You'll also notice that the second headshot above already stands out from the rest because of the plain white background. That'll become relevant in just a moment.
1) Cinematic Colour: Standing Out in a Sea of Grey
Colour photography finally makes its way into the realm of actor headshots. A lot of outdoor photographs in alleys, against "interesting" backgrounds, making you wonder what the out-of-focus blue thing is behind the actor, or what the graffiti says on the garage door. The background is the last thing in a headshot that needs to be interesting.
Right around the time the majority of headshots on online casting directories became colour is the same time most casting houses tossed their fax machines and started using casting-oriented web services almost exclusively.
2) Solid/Vivid Colours: Standing Out in a Cinematic Landscape
If you look at the shots with simple vivid colours for backgrounds, what makes the image pop or stand out from the others is the colour, not the actor. The actors are great and their personalities still shine, and your eye is drawn to those images a bit more, but the initial attraction factor is still the background, not the personality of the actor.
3) Actor-Centricity: Putting the Focus Where it Belongs
Headshots with a plain white background put the focus squarely, and solely, on you. In the two images above with plain white backgrounds ("high-key" in photography terms), the most interesting thing about the photos is the expression of the actors. No distracting blurred-out walls or bright vivid colours stealing focus from the actors themselves. Just the actors and their shining personalities.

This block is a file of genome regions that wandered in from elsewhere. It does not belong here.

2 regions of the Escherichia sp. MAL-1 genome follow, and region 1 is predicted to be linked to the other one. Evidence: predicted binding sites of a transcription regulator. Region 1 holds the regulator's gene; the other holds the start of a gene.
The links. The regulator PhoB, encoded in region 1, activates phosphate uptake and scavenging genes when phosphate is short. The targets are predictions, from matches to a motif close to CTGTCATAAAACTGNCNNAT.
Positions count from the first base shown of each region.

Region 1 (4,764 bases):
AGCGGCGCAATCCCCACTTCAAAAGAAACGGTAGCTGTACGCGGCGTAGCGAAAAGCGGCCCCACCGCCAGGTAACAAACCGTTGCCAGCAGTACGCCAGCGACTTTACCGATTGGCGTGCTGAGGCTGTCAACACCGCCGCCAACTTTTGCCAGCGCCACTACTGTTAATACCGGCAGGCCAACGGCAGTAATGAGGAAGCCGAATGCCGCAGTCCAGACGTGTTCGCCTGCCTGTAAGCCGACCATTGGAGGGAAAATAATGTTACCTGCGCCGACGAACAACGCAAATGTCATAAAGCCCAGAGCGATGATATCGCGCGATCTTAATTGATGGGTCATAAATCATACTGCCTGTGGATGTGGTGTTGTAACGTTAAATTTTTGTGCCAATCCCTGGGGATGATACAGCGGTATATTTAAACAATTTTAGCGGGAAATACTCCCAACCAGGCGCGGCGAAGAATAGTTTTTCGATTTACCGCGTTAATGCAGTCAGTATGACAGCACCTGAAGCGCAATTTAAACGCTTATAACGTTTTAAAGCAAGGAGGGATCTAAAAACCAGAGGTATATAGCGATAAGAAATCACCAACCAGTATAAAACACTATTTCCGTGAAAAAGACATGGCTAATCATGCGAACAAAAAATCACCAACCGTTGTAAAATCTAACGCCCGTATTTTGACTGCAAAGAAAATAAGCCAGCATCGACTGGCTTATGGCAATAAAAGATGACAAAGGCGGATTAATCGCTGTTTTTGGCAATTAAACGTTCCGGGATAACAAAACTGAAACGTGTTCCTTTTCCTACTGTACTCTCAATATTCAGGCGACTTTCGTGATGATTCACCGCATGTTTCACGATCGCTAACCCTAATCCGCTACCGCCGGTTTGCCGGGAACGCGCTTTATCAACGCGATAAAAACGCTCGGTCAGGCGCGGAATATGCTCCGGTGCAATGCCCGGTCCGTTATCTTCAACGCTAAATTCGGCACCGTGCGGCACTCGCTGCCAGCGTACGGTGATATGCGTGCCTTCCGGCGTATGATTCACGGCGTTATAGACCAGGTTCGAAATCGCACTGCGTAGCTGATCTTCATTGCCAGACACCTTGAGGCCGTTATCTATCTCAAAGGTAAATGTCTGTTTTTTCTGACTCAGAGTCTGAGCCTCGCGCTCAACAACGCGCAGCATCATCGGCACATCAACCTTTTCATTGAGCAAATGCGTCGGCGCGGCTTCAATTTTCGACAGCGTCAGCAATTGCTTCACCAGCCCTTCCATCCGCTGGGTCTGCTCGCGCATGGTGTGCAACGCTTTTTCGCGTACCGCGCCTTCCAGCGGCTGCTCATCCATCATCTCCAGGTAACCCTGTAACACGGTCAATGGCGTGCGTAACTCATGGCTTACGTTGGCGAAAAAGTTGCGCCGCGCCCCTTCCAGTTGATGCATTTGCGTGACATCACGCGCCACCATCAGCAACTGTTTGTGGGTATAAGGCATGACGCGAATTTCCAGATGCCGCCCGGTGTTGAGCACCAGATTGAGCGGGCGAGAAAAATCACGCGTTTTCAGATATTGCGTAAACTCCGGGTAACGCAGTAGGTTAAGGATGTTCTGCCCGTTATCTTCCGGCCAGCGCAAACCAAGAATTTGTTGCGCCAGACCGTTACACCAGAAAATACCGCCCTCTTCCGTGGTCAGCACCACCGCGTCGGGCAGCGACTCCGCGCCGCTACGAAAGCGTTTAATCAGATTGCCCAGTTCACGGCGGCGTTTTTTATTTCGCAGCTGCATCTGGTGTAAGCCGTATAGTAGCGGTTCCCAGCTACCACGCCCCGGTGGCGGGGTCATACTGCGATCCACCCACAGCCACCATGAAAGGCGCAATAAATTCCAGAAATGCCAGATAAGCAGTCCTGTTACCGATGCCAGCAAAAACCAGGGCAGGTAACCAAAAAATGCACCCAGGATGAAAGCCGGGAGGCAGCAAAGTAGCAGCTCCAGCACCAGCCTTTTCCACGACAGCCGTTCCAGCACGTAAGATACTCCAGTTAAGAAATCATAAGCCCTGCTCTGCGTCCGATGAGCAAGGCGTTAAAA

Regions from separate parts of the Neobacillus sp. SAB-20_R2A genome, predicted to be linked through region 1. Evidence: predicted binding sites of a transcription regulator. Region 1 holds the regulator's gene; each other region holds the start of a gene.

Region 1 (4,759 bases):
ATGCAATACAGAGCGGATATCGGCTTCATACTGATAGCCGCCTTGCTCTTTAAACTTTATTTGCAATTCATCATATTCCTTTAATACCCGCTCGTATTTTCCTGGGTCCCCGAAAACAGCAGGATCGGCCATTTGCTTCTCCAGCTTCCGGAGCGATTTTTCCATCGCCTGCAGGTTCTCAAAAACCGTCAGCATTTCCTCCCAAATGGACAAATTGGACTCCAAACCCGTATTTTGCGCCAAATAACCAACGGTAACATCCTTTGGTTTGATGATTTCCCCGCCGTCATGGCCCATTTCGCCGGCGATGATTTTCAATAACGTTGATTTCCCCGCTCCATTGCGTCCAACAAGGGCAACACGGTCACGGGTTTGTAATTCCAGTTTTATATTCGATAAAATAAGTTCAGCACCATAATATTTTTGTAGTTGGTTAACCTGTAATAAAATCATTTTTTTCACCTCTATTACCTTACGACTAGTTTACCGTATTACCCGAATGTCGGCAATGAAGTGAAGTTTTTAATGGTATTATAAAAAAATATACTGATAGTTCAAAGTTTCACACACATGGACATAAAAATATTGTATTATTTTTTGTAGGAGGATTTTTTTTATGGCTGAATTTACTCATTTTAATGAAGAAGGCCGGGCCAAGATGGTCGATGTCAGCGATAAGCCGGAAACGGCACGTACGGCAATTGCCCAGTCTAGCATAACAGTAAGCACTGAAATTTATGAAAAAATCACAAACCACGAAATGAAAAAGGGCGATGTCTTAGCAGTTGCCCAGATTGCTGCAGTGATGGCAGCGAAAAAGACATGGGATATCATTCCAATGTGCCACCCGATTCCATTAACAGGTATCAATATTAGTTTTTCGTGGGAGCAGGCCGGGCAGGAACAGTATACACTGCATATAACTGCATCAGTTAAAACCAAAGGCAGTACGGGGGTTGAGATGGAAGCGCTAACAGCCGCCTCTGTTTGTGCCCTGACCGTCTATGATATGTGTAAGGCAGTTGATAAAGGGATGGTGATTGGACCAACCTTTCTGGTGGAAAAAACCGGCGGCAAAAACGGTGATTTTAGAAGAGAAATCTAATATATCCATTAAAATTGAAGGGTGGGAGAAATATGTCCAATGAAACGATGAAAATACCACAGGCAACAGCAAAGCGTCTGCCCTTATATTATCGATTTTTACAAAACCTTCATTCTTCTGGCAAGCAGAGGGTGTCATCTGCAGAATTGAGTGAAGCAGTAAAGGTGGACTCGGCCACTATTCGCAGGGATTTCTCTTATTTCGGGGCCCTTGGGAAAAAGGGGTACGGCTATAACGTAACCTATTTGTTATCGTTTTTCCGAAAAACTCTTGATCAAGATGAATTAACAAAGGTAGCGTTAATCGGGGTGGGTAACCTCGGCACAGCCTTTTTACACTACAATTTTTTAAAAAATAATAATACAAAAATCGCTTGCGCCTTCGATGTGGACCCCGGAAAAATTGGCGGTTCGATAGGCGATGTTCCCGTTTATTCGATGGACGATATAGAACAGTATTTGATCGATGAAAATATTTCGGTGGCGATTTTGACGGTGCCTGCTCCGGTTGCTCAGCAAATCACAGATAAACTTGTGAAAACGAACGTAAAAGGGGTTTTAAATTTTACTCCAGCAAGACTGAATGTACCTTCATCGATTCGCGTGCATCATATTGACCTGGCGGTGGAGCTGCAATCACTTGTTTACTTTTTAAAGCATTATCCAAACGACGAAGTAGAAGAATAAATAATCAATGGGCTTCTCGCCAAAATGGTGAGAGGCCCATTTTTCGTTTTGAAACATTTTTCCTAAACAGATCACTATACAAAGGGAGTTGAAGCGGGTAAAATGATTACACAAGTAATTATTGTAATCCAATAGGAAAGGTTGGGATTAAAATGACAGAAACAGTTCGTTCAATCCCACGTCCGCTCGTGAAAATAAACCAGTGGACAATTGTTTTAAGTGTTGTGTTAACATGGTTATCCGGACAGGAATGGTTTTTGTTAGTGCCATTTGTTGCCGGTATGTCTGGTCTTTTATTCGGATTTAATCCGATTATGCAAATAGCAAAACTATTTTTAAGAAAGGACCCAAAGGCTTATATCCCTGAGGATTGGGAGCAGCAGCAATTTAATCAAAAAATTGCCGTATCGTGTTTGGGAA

But what would happen if all the photos had plain white backgrounds...
4) The Future? Looks Great!
As a collection, you might think this is boring. Who cares? You know what's not there? Distraction. All you are looking at, all there is to look at, is the actors and their expressions. You're immediately drawn to their eyes, even at this small thumbnail size. Their expressions and personalities rule the image and it is the actor alone who leaves an impression on the casting director. Not the photographer. Not the photographer's ability to simulate a production still.
Moving Towards Authenticity and Personality
As a headshot photographer, where I leave my personal stamp when I shoot actor headshots is in my ability to draw out of you, and capture, a compelling and authentic connection with the viewer. Your personality. Laid bare and vulnerable for the casting directors of the world to see. You.
You need to find the right photographer to be able to make you look your best. If you're in Toronto, I'm your guy. I'd love to shoot your actor headshots. I have studios in Toronto and Hamilton. If you're not in Southern Ontario, contact me and we can arrange travel. It will probably less expensive than a month's rent, especially if you get a few people together for a day of shooting.
All the best with your career.